Dandelions (then commonly known as Fairy Clocks) were believed to be magical flowers and were often used as tools for divination and had numerous superstitions surrounding them. People held the belief that if you blew onto the head of a Dandelion and counted the remaining seeds, that would be how many children you would have: a tradition that is still believed and practised by some today. Another belief was that any dandelions that were picked on the 24th of June (then known as St John's Eve, celebrating the life of St John the Baptist) would ward away witches. Dandelions were used in America after first being brought to the land on the Mayflower in 1620. This was when the Dandelion first became as widespread as it is today, as the settlers in America began to plant the seeds in their gardens and fields in order to remind them of home.
Minerals (especially potassium)
Minerals (potassium, calcium)
Dandelion leaves are used as a tonic for the digestive system.
The bitterness has an antiseptic effect on the liver and kidneys, which helps to improve their function.
Stimulating the bile helps break down fat, and the bitter profile of the plant stimulates digestion, which can improve absorption of nutrients and boost the metabolism.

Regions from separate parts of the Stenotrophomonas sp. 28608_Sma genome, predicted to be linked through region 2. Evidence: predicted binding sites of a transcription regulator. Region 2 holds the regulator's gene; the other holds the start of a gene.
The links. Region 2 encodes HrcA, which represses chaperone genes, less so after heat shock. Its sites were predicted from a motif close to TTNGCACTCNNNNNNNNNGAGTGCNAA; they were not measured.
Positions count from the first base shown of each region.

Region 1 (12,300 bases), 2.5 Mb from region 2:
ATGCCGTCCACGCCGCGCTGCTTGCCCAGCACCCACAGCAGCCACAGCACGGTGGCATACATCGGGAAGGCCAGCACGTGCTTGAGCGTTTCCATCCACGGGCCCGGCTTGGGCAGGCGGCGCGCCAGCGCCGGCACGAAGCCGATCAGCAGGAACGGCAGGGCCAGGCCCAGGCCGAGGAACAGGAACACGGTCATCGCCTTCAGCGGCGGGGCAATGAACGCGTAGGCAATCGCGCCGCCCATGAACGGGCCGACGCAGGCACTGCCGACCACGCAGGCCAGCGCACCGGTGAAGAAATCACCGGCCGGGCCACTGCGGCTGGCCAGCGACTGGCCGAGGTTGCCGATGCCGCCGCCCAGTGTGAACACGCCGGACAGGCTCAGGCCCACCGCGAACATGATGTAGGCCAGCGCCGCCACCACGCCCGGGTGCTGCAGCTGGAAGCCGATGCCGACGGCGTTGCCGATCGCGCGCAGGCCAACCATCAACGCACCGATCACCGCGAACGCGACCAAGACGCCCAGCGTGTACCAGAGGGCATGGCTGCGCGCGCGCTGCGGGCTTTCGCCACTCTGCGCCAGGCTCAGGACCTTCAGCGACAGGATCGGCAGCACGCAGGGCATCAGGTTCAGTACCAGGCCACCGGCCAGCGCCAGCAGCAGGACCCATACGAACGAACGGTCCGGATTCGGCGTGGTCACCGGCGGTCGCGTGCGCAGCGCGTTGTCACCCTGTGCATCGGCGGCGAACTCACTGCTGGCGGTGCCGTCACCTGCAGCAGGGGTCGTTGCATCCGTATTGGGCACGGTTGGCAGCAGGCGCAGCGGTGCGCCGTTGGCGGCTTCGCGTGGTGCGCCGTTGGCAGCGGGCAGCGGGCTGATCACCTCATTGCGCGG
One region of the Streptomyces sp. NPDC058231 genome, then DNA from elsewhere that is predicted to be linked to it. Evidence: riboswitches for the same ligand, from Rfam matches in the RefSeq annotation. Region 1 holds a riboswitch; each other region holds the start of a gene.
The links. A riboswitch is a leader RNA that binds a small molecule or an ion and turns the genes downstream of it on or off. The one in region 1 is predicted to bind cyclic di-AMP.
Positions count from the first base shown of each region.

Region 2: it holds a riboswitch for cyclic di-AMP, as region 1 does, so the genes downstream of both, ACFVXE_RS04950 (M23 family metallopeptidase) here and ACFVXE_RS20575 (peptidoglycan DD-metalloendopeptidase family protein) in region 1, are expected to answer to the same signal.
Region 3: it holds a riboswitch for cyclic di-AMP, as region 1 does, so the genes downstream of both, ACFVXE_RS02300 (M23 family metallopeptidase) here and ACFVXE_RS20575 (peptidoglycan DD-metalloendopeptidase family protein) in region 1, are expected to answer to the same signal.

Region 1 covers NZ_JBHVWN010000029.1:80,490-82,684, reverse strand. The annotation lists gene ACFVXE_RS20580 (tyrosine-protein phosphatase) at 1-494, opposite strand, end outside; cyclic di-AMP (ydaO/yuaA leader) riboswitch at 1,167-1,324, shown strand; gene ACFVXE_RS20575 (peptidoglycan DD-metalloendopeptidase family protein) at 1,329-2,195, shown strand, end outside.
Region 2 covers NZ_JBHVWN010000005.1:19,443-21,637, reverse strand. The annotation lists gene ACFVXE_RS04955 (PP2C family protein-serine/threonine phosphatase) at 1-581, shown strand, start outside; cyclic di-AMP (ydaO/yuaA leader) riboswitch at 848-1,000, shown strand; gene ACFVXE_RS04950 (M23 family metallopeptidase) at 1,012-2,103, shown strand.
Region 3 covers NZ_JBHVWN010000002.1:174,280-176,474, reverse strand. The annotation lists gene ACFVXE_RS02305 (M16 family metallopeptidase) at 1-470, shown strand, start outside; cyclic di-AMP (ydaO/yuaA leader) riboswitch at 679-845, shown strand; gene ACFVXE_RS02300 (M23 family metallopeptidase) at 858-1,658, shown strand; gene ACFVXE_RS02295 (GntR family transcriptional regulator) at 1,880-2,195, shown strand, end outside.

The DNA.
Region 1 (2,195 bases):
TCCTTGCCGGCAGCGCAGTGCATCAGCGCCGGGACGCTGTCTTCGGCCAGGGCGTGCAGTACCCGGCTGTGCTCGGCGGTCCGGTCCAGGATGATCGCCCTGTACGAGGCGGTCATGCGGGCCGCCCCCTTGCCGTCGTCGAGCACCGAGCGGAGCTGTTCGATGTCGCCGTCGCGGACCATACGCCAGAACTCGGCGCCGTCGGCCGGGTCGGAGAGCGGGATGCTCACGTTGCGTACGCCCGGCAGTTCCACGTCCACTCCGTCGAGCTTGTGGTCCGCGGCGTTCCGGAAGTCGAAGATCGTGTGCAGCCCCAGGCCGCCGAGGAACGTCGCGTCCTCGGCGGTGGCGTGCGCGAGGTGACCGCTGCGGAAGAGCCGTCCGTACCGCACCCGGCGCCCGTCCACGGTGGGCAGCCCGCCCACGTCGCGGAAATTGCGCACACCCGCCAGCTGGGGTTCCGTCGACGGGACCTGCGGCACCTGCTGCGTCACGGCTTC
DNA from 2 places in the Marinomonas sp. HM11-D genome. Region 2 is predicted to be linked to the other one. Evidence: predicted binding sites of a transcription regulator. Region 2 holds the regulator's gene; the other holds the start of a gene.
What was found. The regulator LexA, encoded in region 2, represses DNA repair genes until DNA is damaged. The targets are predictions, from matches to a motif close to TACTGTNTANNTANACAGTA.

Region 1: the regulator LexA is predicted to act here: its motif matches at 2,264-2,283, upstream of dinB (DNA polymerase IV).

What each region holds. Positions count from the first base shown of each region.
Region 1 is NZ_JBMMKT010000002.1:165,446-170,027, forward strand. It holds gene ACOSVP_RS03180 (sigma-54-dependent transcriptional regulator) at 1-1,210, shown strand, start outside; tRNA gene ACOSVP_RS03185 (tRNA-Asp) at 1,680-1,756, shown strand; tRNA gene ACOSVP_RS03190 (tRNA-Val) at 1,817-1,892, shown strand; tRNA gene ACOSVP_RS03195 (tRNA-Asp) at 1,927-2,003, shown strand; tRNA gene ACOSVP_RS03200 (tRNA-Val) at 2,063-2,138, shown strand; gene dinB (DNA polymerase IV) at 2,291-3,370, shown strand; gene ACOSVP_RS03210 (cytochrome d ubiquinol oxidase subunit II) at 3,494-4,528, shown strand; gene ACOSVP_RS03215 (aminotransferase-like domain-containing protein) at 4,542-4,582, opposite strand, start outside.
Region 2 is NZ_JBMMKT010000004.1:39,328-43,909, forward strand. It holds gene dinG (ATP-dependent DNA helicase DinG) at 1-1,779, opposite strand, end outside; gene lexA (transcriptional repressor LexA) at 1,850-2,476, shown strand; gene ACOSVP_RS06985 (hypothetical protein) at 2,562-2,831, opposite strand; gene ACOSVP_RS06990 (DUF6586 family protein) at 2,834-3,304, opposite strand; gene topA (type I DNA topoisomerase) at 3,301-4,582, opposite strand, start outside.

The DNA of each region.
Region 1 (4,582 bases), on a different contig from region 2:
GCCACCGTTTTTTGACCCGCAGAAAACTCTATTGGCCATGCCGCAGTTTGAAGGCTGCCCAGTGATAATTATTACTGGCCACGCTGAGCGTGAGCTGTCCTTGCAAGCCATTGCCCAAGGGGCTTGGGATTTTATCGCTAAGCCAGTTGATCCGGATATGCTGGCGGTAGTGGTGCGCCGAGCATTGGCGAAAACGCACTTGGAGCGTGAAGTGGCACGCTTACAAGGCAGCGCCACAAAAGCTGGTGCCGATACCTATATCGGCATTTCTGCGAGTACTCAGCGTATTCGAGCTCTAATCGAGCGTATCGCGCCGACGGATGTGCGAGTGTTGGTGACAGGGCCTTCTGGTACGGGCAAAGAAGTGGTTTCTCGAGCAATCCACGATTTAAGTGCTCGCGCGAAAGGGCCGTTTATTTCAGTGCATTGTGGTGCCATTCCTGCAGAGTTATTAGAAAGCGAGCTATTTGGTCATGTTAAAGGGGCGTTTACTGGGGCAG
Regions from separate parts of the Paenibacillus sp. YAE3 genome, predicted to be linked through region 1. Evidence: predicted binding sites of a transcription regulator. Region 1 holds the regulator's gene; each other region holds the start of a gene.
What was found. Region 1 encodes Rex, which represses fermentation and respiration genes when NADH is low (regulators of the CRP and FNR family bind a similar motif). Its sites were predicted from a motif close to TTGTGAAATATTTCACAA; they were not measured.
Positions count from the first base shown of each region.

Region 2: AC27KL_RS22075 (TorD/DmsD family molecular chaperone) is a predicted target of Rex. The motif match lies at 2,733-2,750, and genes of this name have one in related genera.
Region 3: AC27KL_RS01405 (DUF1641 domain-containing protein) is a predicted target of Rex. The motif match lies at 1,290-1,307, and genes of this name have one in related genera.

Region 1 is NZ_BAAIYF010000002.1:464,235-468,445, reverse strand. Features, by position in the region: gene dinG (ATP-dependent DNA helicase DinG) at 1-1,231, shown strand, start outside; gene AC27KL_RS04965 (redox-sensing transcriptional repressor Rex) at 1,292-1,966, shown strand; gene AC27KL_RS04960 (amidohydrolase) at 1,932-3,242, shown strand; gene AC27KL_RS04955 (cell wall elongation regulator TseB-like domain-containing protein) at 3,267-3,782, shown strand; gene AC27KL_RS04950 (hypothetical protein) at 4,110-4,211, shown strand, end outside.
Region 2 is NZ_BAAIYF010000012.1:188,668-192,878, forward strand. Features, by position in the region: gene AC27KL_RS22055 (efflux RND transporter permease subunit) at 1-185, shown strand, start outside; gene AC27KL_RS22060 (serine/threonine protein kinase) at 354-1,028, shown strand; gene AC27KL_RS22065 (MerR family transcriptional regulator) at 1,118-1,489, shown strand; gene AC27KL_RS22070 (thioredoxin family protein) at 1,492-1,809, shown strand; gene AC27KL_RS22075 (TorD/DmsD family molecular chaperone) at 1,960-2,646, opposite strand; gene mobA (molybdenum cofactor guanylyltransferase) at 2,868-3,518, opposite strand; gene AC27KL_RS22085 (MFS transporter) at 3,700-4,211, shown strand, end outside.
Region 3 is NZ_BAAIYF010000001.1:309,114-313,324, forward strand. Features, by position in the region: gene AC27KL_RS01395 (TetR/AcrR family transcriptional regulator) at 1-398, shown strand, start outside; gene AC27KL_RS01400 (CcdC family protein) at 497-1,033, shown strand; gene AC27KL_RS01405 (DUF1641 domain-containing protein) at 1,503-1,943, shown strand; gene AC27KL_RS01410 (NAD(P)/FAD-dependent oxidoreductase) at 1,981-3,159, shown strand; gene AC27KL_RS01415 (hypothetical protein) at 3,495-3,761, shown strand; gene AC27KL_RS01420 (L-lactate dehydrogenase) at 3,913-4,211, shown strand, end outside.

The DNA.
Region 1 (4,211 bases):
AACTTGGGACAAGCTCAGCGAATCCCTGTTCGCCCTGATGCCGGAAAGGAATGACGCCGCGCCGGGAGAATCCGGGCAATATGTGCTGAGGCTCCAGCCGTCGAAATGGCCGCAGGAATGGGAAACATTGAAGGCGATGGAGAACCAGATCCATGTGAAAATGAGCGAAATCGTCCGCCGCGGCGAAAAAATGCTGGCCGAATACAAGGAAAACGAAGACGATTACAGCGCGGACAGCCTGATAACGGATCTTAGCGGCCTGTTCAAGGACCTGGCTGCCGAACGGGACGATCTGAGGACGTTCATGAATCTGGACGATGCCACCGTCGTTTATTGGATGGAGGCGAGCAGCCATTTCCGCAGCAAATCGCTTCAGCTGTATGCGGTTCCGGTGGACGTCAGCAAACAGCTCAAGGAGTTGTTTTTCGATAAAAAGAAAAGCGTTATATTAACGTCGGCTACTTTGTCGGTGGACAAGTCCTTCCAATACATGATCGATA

One of the many chronic dis-eases in the body is caused by swelling - dandelion greens are good at reducing inflammation in the body.
The leaves of the plant are powerful diuretic; many herbs stimulates only the elimination of water and potassium, but as dandelion contains a high amount of potassium itself, no loss of the mineral occurs with use.
It can be used also for treating high blood pressure, by reducing the volume of fluid in the body.
In Chinese medicine Dandelion root is used as a herb to help eliminate toxins.
It gently stimulates the liver and gall bladder’s capacity to clear waste products from the body. Many health conditions that involve chronic toxicity could be eased with its use.
The tea of root can be used to treat constipation, skin problems (eczema), arthritis, reducing cholesterol level, fights bacteria and is rich in antioxidants (substances that can prevent or slow damage to cells caused by free radicals).